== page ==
As our downtowns attempt to hastily recover from decades of emptiness and inactivity with growing economic investment, changing long-held negative perceptions will always take more time. Rochester, New York took one more step toward thinning the callus of downtown’s long-tarnished image last week when it launched its Midtown Eats pop-up, featuring food and adult beverages from some of the city’s most notable eateries.
The event, which will take place once a month, is primarily driven by downtown developers and businesses that are financially invested in Center City’s success. The location is no mystery either… Midtown Eats takes place just outside of Rochester’s new Tower280, one of the most iconic residential/commercial development projects highlighting Downtown Rochester’s revival. A row of pop-up tents featuring delicious food from a bevy of local vendors, a DJ, beer and wine were enough to bring thousands to the event for lunch and dinner.
While billed as a “pop-up” event, Midtown Eats isn’t a spontaneous happening. Hard work, strategic planning and heavy investments by those who have a stake in its success make it vital to the future of downtown. The hope is to continue to reintroduce Downtown Rochester to a city and metro population, a relationship that has been strained and distant for decades. At the same time, the event aims to show Rochester businesses that downtown is a safe and lucrative place to set up shop once again, and that there is a population that is ready and willing to support it.
Pop-ups like this one are a great way to close the gaps in what I like to think of as a “Urban Revival Triangle.” In this model, a city’s revival effort is driven by three major components: Residents and Visitors, Businesses and Perception.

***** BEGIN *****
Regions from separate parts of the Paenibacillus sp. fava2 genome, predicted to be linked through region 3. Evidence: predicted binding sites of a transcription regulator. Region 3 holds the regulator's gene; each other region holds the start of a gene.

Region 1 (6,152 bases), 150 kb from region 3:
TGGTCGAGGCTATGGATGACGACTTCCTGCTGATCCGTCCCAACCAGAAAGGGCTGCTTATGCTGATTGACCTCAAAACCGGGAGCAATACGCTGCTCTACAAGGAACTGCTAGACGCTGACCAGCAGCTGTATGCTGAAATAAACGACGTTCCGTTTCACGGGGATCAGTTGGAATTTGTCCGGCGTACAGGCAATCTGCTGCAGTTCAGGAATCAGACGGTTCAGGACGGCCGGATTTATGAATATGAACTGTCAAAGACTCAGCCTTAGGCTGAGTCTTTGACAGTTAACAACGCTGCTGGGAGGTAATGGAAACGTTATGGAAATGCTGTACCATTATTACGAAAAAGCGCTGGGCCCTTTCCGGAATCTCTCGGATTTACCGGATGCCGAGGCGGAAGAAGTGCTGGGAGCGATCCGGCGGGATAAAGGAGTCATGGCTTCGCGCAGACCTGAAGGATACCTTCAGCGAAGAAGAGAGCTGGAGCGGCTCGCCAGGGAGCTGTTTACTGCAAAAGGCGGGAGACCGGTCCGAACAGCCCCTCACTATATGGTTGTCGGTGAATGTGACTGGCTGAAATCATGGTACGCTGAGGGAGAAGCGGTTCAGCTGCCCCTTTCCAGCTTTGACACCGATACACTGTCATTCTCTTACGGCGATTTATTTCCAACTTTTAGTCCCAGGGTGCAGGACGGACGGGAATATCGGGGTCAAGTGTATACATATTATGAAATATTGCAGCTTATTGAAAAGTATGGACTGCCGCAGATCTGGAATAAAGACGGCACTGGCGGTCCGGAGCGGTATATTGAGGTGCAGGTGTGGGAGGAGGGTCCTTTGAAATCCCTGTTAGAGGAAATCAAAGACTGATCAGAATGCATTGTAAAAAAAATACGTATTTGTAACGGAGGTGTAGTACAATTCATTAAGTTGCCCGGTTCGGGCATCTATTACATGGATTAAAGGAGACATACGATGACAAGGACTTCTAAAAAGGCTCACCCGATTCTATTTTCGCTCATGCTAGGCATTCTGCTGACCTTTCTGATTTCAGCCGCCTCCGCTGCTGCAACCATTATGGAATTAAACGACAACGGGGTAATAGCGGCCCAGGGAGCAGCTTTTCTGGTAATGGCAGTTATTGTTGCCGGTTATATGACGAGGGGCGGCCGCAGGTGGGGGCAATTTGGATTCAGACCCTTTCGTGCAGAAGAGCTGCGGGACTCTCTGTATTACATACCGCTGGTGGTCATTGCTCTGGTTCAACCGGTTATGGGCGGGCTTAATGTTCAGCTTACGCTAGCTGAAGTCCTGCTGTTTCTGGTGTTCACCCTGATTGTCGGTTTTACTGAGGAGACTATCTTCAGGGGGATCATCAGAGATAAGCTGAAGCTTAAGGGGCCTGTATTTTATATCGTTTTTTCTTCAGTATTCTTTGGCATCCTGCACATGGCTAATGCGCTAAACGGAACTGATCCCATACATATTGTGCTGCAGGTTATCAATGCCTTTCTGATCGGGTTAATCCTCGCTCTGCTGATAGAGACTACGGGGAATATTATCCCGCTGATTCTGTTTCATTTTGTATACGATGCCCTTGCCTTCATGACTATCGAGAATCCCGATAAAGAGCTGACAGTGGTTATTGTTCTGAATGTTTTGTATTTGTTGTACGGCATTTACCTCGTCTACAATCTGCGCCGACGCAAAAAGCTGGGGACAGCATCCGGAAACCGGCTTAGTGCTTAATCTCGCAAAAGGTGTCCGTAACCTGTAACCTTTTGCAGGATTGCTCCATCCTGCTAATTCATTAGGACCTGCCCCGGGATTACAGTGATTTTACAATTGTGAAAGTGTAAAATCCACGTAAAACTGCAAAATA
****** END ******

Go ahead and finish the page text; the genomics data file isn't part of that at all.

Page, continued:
Residents and visitors will not support a revival without a change in the perception of our long-tarnished downtown reputations. A vital element to changing this perception is the presence of new and unique businesses that create a vibrant, entertaining and eventually, job-producing business arena. But these businesses won’t make the leap to downtown until they know that residents and visitors support it. This construct creates a sort of “chicken and the egg” triple-threat, where balance and subtle moves to shorten the distances between these three elements in the model are vital.
Midtown eats highlights a wonderful example of how cities are creatively bridging the gap between new residents and visitors who want a vibrant downtown filled with employment opportunities and entertainment options, and a business culture that is often still understandably tentative in taking the risk. By showing Greater Rochester residents that downtown is “back,” while proving to businesses that a population is ready and waiting to support it, Midtown Eats is an intelligent and important experiment that, so far, appears to show the city is headed in a solid direction.
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